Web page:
Identifying and assessing survey methods for estimating lion population abundance


Understanding the population status of a species is vital for their conservation. Over the last two decades, multiple methods for surveying lion (Panthera leo) populations have been designed and tested.

A new study led by Samantha Nicholson, with WildCRU’s Hans Bauer and other authors conducted a PRISMA systematic review to identify and assess survey methods for estimating lion population abundance. They searched the Web of Science and Google Scholar for peer reviewed papers published between January 1991 and December 2022 and identified seven broad population survey methods for lions, namely call ups (34.8% of studies (93 studies)), spoor counts (32.5%), direct observations (15.7%), direct observations with capture recapture elements (12.4%), camera trap-based capture-recapture analysis (4.5%), genetic surveys (3%) and distance-based surveys (1.1%).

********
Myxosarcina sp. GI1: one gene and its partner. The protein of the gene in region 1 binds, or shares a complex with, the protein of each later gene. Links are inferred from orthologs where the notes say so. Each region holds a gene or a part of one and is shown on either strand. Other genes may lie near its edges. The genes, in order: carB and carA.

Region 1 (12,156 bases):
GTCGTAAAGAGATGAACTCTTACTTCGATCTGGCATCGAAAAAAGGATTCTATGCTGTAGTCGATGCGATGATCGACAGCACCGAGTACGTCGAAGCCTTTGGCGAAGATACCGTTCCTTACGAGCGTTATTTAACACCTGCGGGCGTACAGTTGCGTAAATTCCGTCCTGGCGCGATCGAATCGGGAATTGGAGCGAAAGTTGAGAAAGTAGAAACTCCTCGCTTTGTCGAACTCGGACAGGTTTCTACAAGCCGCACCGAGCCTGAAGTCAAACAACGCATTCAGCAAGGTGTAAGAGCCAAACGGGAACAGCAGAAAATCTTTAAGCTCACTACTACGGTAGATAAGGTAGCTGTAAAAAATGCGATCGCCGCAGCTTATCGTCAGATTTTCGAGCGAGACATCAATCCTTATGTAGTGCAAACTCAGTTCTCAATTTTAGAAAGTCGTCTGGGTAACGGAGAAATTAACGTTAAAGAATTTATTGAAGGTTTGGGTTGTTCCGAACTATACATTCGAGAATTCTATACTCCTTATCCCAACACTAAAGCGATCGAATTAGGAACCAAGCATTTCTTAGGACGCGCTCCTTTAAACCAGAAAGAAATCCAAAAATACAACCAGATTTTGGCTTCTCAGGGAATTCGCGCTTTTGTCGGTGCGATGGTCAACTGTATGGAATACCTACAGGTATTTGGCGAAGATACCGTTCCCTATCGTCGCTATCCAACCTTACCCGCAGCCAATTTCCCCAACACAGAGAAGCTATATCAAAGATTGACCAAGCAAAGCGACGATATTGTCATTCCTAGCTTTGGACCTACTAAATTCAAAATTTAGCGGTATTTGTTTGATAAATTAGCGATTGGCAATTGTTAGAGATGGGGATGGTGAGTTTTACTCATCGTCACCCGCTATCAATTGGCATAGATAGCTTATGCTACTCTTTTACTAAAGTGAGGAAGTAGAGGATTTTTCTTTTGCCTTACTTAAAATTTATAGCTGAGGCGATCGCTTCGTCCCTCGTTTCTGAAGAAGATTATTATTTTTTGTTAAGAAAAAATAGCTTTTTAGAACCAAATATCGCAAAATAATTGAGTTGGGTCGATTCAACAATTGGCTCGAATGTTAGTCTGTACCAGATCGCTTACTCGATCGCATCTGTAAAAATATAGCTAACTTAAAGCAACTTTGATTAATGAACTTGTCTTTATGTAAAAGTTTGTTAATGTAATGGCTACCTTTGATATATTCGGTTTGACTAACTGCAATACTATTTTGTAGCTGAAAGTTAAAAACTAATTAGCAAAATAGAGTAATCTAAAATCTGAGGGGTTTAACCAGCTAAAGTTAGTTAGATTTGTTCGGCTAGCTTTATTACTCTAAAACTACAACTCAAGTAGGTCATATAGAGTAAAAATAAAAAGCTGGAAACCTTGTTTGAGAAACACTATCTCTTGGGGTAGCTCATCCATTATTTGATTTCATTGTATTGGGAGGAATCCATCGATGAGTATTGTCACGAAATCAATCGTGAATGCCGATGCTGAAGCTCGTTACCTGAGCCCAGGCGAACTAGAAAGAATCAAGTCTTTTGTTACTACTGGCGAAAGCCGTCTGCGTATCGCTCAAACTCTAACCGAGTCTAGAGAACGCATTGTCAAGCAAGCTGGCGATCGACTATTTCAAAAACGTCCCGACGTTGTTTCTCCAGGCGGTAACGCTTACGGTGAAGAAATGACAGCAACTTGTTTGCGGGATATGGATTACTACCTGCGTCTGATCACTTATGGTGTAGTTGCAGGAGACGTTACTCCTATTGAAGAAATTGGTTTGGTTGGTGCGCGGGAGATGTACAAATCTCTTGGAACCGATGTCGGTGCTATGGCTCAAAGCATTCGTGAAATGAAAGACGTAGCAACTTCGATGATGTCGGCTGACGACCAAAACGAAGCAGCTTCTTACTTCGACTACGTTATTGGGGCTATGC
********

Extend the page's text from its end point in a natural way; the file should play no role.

This review suggests that the most reliable methods for determining lion density or abundance are direct observations and camera trap-based capture recapture surveys. The authors further recommend that harmonised methods be developed to produce comparable and reliable estimates that can be used to inform conservation decisions across the species range.

Access the paper here: